diseases, when it’s really hard to save their lives. That mostly happens because some “bad folk” doctors are trying to earn money, no matter what. So that’s why classical doctors make such aggressive statements on alternative medicine. • Alternative and Complementary medicine has higher risks, mostly due to lack of evidence and research base under it. Well, I think it is matter of what is commonly believed: research is not the tool that is used in alternative medicine. If we invest more money and resources into it, I think we will get an impressive database with evidence, proving effects and benefits of it. • “Folk” doctors don’t have institutions where they are educated. That means no standards in education and no control in quality and professionalism, which for me means there’s no real way to distinguish real “folk doctor” from a fraud. • Sometimes possibilities of alternative and complementary medicine are overestimated; people give some mystic power to treatment methods of it, which sometimes gives empty hopes to people with hopeless cases. So I find it very important to be realistic with possibilities of alternative and not to let people simply earn money with their “pseudo treatment”. Pros • There’s a very important characteristic of alternative medicine, which classical Medicine is usually lacking. Every disease in “folk” medicine is accepted as a disease of body, mind and soul, so named holism. It’s not a secret that many classical doctors accept their patients as a “sick gall-bladder” or “sick heart”, for example. Patients are not considered in a holistic way as they are accepted in “folk” medicine. “Folk” doctors consider their patients as whole and treat them in that unity of three (body, mind and soul), they use tools of psychology and effects of it sometimes overcome effects of classical medicine. Alternative medicine had used
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this tool of treating with words and used holistic approach to diseases long before psychology and principles of holism were invented. So, isn’t that a proof that alternative medicine has so much to give to classical one? • Alternative medicine uses natural and organic resources as drugs. I think this fact solves two very acute problems we face nowadays. Firstly, organic resources are usually cheap and easy-toget, so it solves problem of lack of money and poor access to drugs in distant places first of all. Secondly, it prevents the problem of hyper prescription, complications and side effects of chemical substances used now as drugs. There are lots of diseases that might be treated with tools like physiotherapy, massage, phytotherapy and others. Let’s take patients with liver or kidney failure for example: usually when they get associated diseases, it is very hard to prescribe drugs as it may cause serious complications. So why not to use those low-risk treatment methods? I think that’s why it is called alternative medicine. • In most cultures, complementary and alternative medicine is tightly connected with it’s phi-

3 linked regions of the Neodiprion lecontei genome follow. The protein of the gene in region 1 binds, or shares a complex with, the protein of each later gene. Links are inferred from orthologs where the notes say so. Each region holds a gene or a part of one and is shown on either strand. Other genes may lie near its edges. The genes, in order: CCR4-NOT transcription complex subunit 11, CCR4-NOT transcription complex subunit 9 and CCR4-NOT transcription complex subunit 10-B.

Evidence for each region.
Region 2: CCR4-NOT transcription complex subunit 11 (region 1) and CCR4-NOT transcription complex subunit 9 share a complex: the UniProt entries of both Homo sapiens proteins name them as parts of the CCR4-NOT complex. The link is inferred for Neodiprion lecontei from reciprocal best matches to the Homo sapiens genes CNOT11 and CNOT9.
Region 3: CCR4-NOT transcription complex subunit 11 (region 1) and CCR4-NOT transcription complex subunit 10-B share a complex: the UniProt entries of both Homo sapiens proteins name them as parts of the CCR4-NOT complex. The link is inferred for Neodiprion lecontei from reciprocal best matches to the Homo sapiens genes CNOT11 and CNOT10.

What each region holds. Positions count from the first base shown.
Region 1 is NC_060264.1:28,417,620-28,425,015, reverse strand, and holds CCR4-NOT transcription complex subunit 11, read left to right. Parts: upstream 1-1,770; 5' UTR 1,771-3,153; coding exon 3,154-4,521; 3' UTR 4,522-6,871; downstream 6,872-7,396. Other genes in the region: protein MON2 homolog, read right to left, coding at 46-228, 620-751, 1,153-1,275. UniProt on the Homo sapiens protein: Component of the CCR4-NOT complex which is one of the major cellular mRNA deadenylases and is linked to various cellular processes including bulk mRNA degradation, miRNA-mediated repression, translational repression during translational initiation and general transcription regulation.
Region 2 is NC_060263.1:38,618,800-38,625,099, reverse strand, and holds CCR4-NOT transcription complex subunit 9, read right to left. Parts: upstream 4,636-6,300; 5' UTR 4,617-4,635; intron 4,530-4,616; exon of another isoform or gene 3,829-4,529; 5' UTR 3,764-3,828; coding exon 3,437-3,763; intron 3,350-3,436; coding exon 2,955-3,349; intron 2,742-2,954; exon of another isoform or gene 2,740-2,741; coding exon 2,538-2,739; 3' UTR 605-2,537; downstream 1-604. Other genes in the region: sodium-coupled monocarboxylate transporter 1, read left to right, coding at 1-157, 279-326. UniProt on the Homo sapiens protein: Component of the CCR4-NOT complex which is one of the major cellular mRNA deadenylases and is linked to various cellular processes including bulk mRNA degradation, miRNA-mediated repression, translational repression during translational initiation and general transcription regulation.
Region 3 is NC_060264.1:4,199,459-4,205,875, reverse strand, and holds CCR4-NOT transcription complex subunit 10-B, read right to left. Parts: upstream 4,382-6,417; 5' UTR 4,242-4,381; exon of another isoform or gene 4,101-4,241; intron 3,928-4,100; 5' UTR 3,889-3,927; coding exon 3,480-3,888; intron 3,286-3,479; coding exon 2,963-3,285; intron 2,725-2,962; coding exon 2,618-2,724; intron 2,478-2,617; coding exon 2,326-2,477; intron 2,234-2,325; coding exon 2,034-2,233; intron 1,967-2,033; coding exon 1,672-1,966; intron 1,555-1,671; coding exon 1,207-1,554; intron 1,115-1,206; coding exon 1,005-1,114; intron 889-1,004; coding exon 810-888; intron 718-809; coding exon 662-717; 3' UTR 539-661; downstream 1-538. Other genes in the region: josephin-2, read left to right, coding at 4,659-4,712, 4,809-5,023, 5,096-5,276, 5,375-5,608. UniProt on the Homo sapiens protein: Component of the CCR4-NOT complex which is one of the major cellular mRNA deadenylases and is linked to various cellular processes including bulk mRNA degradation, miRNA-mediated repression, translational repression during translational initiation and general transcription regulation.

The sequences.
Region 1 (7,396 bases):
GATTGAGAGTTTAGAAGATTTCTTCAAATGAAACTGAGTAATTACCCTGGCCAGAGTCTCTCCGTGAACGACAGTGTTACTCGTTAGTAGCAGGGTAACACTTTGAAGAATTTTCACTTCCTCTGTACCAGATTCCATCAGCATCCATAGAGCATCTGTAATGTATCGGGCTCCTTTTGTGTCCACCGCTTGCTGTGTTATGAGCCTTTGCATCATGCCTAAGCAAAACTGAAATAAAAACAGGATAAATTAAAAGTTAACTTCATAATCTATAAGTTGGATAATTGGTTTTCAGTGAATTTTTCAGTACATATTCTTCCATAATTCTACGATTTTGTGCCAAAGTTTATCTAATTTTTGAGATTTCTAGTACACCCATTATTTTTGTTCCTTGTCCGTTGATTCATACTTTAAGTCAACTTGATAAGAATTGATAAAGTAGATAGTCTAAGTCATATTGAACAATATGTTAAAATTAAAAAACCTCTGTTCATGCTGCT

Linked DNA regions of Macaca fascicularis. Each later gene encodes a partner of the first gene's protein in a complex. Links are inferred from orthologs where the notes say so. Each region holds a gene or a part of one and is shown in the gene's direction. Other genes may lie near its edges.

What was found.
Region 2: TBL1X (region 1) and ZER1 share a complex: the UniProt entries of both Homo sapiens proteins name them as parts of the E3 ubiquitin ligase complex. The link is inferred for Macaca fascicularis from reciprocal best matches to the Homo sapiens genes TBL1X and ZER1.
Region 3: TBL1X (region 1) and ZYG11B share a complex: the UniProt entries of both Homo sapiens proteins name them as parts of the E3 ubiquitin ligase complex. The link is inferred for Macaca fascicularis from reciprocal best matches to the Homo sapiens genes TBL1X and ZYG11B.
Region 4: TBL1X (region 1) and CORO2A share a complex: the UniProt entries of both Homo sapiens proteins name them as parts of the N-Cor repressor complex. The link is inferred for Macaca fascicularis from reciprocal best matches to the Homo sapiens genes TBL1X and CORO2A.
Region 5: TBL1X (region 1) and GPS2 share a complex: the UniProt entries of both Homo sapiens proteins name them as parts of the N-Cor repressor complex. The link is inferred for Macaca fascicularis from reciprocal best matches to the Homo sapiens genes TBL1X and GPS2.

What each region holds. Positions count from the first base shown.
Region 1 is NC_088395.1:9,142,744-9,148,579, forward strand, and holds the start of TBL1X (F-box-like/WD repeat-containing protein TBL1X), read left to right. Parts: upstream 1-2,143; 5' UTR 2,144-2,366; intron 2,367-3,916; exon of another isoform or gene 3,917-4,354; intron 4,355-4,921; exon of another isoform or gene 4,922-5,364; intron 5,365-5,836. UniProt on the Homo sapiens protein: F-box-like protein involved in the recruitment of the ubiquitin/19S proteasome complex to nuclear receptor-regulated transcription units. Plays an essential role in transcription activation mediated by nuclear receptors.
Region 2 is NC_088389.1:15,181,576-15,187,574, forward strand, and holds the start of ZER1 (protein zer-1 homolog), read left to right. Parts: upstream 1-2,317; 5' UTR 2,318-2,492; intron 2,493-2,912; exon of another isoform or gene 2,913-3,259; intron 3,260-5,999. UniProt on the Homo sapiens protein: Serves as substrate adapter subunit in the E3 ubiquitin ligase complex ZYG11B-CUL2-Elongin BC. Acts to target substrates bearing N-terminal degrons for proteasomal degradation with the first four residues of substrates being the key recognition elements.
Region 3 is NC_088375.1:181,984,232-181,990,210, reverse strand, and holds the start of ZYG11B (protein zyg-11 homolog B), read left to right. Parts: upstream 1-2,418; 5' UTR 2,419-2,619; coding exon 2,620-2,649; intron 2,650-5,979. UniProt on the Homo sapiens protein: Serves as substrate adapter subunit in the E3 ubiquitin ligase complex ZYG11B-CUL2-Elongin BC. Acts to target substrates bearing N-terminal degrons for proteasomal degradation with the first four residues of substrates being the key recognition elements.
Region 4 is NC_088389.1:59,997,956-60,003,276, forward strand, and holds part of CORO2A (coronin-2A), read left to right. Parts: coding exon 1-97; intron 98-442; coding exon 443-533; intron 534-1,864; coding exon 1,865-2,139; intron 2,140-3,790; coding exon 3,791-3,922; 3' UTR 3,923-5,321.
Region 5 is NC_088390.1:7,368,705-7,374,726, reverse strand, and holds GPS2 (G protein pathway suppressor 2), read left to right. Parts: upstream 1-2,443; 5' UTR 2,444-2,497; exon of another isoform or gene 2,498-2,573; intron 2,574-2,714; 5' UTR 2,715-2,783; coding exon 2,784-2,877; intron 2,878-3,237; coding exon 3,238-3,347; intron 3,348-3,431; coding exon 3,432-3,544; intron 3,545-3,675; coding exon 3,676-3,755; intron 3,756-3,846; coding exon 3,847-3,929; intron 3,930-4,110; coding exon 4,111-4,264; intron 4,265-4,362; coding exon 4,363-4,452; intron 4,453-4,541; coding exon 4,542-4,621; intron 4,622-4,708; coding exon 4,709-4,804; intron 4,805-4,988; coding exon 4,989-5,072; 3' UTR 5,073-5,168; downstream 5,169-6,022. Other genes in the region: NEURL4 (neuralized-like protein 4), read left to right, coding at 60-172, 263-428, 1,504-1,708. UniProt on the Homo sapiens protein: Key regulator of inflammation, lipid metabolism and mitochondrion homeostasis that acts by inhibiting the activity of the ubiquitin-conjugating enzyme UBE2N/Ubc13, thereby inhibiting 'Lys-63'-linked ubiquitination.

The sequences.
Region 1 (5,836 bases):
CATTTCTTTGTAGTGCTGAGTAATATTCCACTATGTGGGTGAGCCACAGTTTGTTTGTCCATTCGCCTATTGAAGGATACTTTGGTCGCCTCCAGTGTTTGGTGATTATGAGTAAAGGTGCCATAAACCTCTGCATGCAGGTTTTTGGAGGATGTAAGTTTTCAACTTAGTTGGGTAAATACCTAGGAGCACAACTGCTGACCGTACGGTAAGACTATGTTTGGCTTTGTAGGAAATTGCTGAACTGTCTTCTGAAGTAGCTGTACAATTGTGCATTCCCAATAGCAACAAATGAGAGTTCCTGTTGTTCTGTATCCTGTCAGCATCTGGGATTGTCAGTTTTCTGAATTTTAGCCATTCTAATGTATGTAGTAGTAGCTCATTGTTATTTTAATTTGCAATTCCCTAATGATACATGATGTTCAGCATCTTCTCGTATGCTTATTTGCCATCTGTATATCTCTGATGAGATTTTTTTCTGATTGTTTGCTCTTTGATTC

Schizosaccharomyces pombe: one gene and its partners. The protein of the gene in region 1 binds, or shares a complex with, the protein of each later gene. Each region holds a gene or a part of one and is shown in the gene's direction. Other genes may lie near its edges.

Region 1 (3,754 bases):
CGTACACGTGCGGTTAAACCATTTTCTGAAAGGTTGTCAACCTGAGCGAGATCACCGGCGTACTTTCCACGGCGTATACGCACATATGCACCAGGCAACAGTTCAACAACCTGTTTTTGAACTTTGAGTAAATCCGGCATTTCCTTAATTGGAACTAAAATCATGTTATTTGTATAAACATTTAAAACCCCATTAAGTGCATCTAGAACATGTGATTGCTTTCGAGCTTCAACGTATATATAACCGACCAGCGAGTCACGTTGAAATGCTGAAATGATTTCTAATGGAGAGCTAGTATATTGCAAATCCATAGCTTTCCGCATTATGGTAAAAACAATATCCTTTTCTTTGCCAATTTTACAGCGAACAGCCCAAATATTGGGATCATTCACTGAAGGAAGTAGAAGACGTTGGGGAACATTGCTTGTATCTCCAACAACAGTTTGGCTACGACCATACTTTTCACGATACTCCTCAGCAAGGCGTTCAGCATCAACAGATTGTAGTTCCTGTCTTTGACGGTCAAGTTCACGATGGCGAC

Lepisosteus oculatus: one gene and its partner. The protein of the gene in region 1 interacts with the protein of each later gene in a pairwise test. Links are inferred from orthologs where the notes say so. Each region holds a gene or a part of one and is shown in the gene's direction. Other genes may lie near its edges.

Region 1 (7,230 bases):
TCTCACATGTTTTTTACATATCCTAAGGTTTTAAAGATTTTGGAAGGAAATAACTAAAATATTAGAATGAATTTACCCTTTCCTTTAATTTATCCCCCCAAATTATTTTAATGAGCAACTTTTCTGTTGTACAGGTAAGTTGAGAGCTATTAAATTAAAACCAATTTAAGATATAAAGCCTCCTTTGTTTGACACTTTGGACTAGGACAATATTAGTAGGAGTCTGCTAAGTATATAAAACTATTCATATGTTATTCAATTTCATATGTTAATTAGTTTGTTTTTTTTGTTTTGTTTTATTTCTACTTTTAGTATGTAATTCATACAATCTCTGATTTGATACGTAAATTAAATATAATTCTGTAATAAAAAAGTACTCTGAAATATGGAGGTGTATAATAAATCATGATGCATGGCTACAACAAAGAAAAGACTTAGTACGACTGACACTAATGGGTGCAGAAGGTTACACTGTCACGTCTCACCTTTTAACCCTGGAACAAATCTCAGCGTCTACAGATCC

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losophy or religion. And I think it’s a very good connection. It is very helpful as knowledge in complementary medicine is gained through centuries of history of these people and it fits certain cultural norms, beliefs and religion. As a part of religion it is usually accepted as something more valuable and helps people to achieve harmony of body and soul. Conclusion So this is what I find most important and biggest issues in terms of alternative and complementary medicine. In my opinion, there shouldn’t be competition between classical and “folk” medicine. I really think that they supplement each other. It would be great if we – “classical” doctors – change our vision of alternative medicine and will widen our knowledge about it. Taking the best from each kind of medicine and combining it for the best of patient – this is how an image of a true and professional doctor seems to me. References  Kerimlekova A. Annual Medical Students Journal. Medical Faculty of Kyrgyz-Russian Slavic University. Bishkek, Kyrgyzstan.1995, 112-114
When East meets West The Challenge of Complementary and Alternative Medicine
The rapid acceleration and fast pace of the 21st century has created the “24-hours-a-day, 7-days-a-week” human being. The global changes in social and economic structures, the growth and phenomenon of new technologies and individuals working longer hours than ever before, appears to have had an impact not only on the boundaries and personal values of our lives, but also, as a nation the quality of our health. about the author Charlotte Radovanovic is a recent graduate of the BSc (Hons) Complementary Medicine in Heathcare from Thames Valley University, London.